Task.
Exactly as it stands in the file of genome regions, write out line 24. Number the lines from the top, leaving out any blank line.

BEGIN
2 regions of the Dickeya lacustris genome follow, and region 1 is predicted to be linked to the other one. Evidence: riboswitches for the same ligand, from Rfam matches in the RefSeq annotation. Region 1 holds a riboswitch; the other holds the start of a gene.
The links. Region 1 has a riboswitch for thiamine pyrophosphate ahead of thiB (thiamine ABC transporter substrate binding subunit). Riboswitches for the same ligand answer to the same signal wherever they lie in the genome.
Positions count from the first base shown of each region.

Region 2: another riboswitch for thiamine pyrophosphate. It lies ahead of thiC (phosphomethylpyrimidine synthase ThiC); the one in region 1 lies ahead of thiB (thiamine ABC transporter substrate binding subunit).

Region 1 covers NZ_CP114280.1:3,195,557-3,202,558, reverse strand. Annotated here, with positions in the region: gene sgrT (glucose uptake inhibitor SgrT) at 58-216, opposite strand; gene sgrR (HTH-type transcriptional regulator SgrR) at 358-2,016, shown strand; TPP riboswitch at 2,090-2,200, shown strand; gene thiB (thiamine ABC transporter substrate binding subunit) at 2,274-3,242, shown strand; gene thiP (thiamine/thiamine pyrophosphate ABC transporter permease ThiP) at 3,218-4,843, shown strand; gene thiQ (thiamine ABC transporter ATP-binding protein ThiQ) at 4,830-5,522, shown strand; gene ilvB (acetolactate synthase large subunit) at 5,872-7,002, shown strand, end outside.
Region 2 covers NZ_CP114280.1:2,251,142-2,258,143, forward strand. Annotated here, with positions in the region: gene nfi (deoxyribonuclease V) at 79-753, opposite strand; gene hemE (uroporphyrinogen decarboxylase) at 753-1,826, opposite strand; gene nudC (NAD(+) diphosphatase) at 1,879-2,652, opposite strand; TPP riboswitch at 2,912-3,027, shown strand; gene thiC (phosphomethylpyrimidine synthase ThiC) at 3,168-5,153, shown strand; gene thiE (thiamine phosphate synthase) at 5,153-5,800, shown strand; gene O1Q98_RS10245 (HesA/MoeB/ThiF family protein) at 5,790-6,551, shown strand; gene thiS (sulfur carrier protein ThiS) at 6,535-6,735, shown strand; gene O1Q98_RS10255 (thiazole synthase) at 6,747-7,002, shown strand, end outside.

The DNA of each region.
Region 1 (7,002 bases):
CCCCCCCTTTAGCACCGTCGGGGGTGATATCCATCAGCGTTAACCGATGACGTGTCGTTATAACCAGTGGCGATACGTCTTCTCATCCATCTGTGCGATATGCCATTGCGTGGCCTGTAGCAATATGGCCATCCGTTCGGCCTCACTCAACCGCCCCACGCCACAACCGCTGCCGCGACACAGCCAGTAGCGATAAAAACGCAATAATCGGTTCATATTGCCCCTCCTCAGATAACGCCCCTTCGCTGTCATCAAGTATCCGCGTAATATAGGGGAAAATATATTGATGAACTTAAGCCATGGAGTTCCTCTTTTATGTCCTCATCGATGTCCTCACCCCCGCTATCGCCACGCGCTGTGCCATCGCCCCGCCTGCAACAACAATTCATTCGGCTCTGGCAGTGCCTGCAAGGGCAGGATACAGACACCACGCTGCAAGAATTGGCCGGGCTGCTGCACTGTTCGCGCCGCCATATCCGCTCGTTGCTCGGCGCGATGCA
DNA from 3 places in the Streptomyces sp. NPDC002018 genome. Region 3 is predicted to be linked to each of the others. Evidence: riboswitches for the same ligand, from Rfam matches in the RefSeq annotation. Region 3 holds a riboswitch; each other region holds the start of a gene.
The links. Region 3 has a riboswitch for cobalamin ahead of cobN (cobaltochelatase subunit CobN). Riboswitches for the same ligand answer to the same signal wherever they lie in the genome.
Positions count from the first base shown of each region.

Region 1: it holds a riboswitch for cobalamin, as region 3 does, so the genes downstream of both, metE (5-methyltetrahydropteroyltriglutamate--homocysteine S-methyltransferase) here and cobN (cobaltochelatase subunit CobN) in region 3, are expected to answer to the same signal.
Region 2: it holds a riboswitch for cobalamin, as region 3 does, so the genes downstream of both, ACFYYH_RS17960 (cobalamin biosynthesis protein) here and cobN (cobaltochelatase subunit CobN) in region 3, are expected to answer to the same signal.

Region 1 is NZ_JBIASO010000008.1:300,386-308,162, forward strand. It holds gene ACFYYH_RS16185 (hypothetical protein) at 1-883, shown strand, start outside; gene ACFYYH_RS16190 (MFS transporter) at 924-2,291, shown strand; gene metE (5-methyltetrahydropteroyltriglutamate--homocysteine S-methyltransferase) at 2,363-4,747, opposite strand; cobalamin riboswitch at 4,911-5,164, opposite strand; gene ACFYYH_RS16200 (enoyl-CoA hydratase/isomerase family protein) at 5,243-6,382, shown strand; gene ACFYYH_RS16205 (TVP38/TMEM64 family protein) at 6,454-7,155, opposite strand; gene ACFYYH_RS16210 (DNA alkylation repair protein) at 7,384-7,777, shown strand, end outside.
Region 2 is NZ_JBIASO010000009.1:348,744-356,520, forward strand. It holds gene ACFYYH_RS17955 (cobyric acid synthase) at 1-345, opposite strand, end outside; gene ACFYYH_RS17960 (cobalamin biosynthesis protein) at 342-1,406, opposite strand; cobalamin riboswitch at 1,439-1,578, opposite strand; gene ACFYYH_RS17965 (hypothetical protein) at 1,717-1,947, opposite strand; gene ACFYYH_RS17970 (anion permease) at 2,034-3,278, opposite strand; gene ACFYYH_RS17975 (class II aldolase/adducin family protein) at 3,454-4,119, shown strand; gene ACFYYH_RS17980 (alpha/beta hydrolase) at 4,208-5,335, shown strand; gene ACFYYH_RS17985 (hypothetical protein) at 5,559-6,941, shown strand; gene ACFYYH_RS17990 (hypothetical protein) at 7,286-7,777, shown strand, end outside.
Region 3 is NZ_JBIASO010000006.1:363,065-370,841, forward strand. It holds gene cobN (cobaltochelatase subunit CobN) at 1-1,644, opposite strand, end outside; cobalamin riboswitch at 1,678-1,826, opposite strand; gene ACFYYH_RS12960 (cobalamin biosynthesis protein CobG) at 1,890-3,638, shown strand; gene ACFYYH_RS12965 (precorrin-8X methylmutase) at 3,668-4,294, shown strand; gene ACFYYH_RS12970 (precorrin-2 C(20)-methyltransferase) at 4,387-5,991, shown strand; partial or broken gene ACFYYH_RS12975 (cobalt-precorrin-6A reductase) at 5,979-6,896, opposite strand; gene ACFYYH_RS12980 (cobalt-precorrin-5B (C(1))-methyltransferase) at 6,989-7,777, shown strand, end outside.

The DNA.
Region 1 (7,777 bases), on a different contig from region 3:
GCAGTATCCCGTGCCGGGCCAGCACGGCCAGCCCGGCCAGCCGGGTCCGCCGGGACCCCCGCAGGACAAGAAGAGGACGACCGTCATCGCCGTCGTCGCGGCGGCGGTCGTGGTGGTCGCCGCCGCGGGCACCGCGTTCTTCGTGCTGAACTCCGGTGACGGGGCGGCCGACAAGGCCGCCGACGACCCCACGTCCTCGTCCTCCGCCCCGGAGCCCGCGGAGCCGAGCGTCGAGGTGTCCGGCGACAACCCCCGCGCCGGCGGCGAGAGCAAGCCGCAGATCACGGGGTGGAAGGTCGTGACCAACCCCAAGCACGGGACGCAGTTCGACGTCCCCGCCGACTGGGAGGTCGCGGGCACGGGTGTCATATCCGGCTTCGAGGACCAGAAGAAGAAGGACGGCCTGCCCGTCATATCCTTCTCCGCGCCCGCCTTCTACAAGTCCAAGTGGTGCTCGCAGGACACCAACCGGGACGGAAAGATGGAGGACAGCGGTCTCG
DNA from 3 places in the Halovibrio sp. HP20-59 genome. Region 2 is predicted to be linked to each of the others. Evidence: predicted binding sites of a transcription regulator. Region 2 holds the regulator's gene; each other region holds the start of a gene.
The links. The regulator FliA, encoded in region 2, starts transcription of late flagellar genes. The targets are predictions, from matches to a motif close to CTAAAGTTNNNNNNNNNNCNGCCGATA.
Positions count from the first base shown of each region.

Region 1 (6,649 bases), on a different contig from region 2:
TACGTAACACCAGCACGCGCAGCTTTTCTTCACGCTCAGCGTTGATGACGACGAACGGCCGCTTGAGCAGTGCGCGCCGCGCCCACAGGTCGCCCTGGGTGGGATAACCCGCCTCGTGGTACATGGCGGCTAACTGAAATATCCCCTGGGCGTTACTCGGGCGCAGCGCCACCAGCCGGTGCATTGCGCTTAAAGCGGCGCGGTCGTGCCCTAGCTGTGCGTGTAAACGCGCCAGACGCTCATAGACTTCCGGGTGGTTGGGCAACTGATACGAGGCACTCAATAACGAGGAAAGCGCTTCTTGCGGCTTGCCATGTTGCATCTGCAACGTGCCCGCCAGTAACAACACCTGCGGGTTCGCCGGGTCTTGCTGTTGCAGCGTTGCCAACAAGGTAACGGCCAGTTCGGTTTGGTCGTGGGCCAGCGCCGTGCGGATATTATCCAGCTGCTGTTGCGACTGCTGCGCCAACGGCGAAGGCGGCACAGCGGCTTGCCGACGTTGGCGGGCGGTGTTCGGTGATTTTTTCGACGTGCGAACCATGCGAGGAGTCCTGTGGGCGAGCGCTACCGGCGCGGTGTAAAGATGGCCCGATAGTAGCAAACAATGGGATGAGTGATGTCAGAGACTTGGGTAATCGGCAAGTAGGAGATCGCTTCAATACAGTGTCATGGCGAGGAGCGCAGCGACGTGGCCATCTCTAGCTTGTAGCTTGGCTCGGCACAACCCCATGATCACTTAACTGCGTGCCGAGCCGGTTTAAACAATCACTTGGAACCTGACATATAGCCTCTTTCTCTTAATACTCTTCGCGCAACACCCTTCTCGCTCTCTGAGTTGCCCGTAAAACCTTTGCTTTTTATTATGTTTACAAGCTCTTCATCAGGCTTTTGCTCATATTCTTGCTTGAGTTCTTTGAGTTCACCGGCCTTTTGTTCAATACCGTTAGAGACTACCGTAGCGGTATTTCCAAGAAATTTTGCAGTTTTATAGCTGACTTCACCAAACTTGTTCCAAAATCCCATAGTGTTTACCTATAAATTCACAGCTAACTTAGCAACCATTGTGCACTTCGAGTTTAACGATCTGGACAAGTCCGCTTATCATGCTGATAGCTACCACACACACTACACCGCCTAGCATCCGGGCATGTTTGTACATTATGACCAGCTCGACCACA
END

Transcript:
Region 1 (6,649 bases), on a different contig from region 2: